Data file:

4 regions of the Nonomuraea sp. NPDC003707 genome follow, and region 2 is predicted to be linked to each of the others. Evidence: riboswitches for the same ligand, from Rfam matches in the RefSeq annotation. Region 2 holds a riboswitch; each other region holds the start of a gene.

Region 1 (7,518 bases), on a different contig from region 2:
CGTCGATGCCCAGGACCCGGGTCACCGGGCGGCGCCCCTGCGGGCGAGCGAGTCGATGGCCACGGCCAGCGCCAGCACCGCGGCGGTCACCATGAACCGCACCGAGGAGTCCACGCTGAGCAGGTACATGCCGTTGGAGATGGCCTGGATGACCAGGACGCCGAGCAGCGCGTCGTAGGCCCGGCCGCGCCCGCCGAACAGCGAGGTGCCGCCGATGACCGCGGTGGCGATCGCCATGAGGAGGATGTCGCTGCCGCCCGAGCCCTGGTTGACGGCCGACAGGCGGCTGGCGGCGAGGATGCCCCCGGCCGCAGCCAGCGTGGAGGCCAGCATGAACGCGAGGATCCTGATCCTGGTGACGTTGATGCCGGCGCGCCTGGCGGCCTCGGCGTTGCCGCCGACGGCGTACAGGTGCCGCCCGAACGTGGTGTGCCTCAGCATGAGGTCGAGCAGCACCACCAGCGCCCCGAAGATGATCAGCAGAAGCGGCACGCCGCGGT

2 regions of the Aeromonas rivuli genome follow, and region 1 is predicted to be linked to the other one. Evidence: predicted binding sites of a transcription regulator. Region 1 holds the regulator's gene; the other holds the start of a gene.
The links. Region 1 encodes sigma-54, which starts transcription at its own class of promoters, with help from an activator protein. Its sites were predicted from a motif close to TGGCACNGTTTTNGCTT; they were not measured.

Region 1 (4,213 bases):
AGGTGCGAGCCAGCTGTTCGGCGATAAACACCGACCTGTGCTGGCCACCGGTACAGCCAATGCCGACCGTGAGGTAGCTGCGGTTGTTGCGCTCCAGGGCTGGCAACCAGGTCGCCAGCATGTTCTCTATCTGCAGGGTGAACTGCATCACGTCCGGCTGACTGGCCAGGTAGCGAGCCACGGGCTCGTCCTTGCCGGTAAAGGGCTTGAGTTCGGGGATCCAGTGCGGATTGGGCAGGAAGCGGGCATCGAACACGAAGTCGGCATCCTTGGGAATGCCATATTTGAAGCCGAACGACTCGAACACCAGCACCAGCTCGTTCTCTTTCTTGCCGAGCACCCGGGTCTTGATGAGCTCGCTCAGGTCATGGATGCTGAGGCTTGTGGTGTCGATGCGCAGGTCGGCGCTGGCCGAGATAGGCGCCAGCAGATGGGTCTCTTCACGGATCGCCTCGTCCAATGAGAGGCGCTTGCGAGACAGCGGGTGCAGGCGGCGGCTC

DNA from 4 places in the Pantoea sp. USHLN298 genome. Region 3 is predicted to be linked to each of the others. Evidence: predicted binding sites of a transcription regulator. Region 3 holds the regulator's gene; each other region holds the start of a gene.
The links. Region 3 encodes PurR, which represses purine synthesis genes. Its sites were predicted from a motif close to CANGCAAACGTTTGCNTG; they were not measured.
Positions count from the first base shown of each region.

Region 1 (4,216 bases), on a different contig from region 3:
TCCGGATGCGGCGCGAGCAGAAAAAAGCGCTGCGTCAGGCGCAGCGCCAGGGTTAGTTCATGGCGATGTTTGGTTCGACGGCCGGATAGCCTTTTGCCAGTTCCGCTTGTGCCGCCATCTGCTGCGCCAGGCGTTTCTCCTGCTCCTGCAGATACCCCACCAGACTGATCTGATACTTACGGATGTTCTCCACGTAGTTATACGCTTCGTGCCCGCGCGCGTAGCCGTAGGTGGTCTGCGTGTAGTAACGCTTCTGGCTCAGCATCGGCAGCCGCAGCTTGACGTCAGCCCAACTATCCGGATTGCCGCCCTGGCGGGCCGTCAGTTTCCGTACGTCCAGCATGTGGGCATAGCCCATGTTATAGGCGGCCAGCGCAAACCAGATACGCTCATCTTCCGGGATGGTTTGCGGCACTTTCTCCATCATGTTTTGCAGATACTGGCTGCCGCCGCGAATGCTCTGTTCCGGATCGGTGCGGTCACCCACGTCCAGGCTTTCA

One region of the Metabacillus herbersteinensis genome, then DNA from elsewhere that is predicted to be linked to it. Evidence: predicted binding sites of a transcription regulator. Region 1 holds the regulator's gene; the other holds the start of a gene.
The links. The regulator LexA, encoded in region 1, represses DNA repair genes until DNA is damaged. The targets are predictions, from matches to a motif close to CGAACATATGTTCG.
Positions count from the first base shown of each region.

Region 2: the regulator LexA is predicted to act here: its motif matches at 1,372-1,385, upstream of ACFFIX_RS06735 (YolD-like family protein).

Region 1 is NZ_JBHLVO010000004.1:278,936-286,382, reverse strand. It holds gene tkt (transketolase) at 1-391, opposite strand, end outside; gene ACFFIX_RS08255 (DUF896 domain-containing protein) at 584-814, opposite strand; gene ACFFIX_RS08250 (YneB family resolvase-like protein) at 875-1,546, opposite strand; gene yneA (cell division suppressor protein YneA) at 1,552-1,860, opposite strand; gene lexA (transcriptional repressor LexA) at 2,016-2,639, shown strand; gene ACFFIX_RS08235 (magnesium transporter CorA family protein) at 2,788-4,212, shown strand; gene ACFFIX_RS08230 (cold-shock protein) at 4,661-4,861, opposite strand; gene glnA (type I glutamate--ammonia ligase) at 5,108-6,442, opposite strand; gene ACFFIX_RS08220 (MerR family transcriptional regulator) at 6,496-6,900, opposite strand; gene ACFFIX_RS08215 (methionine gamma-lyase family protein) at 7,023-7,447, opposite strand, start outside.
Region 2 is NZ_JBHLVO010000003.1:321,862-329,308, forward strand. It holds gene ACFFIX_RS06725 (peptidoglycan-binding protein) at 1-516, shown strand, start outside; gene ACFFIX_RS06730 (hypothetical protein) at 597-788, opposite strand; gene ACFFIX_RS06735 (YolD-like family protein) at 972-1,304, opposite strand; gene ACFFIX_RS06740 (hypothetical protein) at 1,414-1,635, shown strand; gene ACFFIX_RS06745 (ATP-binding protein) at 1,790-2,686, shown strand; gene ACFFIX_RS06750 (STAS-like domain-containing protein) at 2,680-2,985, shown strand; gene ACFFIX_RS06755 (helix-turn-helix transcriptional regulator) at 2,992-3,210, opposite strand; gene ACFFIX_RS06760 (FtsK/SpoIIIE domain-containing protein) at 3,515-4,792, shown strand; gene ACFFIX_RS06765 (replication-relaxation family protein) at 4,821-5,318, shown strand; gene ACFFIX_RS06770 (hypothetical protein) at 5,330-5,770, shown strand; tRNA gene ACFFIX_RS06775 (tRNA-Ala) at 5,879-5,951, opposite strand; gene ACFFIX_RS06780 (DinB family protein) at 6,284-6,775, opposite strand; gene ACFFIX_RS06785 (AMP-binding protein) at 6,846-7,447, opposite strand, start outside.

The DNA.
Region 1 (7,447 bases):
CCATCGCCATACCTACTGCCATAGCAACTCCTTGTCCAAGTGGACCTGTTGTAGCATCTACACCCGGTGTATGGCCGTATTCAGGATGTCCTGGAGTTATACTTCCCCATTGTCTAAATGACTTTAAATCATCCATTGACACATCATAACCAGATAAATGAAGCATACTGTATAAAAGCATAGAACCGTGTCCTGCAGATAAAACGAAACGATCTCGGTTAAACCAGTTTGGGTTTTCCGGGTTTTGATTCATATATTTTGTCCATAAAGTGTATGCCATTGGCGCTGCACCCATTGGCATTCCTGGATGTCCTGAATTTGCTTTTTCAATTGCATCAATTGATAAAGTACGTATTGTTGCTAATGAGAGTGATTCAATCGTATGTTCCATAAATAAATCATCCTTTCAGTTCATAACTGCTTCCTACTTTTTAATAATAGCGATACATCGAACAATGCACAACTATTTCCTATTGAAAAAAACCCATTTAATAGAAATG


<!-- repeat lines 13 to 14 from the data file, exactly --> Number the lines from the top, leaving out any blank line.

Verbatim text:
One region of the Metabacillus herbersteinensis genome, then DNA from elsewhere that is predicted to be linked to it. Evidence: predicted binding sites of a transcription regulator. Region 1 holds the regulator's gene; the other holds the start of a gene.
The links. The regulator LexA, encoded in region 1, represses DNA repair genes until DNA is damaged. The targets are predictions, from matches to a motif close to CGAACATATGTTCG.